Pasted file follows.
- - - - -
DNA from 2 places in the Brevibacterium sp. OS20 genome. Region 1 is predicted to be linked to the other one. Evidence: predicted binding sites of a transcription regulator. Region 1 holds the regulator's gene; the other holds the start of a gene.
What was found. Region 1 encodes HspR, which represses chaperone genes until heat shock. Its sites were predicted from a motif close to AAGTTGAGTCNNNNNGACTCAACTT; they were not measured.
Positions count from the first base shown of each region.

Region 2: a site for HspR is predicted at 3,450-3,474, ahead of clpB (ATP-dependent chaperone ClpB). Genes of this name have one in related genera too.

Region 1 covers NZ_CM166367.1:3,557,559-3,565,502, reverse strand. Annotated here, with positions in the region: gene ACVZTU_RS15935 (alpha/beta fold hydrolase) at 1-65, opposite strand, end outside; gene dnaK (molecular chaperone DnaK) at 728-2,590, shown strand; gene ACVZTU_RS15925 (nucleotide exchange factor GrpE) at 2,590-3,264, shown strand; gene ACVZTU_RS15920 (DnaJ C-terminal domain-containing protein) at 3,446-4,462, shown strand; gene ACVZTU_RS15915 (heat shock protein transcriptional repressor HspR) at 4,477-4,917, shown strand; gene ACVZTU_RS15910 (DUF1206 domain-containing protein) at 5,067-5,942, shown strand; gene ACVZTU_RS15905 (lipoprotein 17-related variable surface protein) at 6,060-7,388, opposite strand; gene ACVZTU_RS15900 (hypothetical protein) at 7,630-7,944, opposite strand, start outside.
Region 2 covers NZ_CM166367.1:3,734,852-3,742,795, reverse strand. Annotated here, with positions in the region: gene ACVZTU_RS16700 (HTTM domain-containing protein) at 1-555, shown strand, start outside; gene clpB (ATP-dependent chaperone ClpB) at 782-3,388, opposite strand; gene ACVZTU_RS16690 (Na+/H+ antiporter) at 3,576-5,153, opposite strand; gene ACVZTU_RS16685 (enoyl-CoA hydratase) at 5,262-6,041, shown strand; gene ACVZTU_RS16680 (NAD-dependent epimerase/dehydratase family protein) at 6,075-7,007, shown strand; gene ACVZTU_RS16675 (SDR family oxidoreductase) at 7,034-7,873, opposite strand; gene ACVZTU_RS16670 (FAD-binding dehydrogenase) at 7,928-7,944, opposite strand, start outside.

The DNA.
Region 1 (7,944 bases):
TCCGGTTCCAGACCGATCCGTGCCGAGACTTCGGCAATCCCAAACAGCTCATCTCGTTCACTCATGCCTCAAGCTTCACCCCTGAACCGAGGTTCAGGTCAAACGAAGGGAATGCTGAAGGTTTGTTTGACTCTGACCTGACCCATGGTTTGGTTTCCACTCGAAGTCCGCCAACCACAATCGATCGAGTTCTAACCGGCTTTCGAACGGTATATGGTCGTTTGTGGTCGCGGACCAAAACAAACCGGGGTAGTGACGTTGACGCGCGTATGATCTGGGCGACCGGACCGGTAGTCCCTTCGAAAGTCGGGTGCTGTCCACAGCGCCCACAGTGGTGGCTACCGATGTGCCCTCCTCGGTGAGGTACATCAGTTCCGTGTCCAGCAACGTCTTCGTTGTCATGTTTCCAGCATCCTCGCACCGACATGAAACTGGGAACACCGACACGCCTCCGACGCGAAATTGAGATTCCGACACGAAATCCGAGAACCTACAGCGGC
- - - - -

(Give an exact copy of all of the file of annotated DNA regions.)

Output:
DNA from 2 places in the Brevibacterium sp. OS20 genome. Region 1 is predicted to be linked to the other one. Evidence: predicted binding sites of a transcription regulator. Region 1 holds the regulator's gene; the other holds the start of a gene.
What was found. Region 1 encodes HspR, which represses chaperone genes until heat shock. Its sites were predicted from a motif close to AAGTTGAGTCNNNNNGACTCAACTT; they were not measured.
Positions count from the first base shown of each region.

Region 2: a site for HspR is predicted at 3,450-3,474, ahead of clpB (ATP-dependent chaperone ClpB). Genes of this name have one in related genera too.

Region 1 covers NZ_CM166367.1:3,557,559-3,565,502, reverse strand. Annotated here, with positions in the region: gene ACVZTU_RS15935 (alpha/beta fold hydrolase) at 1-65, opposite strand, end outside; gene dnaK (molecular chaperone DnaK) at 728-2,590, shown strand; gene ACVZTU_RS15925 (nucleotide exchange factor GrpE) at 2,590-3,264, shown strand; gene ACVZTU_RS15920 (DnaJ C-terminal domain-containing protein) at 3,446-4,462, shown strand; gene ACVZTU_RS15915 (heat shock protein transcriptional repressor HspR) at 4,477-4,917, shown strand; gene ACVZTU_RS15910 (DUF1206 domain-containing protein) at 5,067-5,942, shown strand; gene ACVZTU_RS15905 (lipoprotein 17-related variable surface protein) at 6,060-7,388, opposite strand; gene ACVZTU_RS15900 (hypothetical protein) at 7,630-7,944, opposite strand, start outside.
Region 2 covers NZ_CM166367.1:3,734,852-3,742,795, reverse strand. Annotated here, with positions in the region: gene ACVZTU_RS16700 (HTTM domain-containing protein) at 1-555, shown strand, start outside; gene clpB (ATP-dependent chaperone ClpB) at 782-3,388, opposite strand; gene ACVZTU_RS16690 (Na+/H+ antiporter) at 3,576-5,153, opposite strand; gene ACVZTU_RS16685 (enoyl-CoA hydratase) at 5,262-6,041, shown strand; gene ACVZTU_RS16680 (NAD-dependent epimerase/dehydratase family protein) at 6,075-7,007, shown strand; gene ACVZTU_RS16675 (SDR family oxidoreductase) at 7,034-7,873, opposite strand; gene ACVZTU_RS16670 (FAD-binding dehydrogenase) at 7,928-7,944, opposite strand, start outside.

The DNA.
Region 1 (7,944 bases):
TCCGGTTCCAGACCGATCCGTGCCGAGACTTCGGCAATCCCAAACAGCTCATCTCGTTCACTCATGCCTCAAGCTTCACCCCTGAACCGAGGTTCAGGTCAAACGAAGGGAATGCTGAAGGTTTGTTTGACTCTGACCTGACCCATGGTTTGGTTTCCACTCGAAGTCCGCCAACCACAATCGATCGAGTTCTAACCGGCTTTCGAACGGTATATGGTCGTTTGTGGTCGCGGACCAAAACAAACCGGGGTAGTGACGTTGACGCGCGTATGATCTGGGCGACCGGACCGGTAGTCCCTTCGAAAGTCGGGTGCTGTCCACAGCGCCCACAGTGGTGGCTACCGATGTGCCCTCCTCGGTGAGGTACATCAGTTCCGTGTCCAGCAACGTCTTCGTTGTCATGTTTCCAGCATCCTCGCACCGACATGAAACTGGGAACACCGACACGCCTCCGACGCGAAATTGAGATTCCGACACGAAATCCGAGAACCTACAGCGGC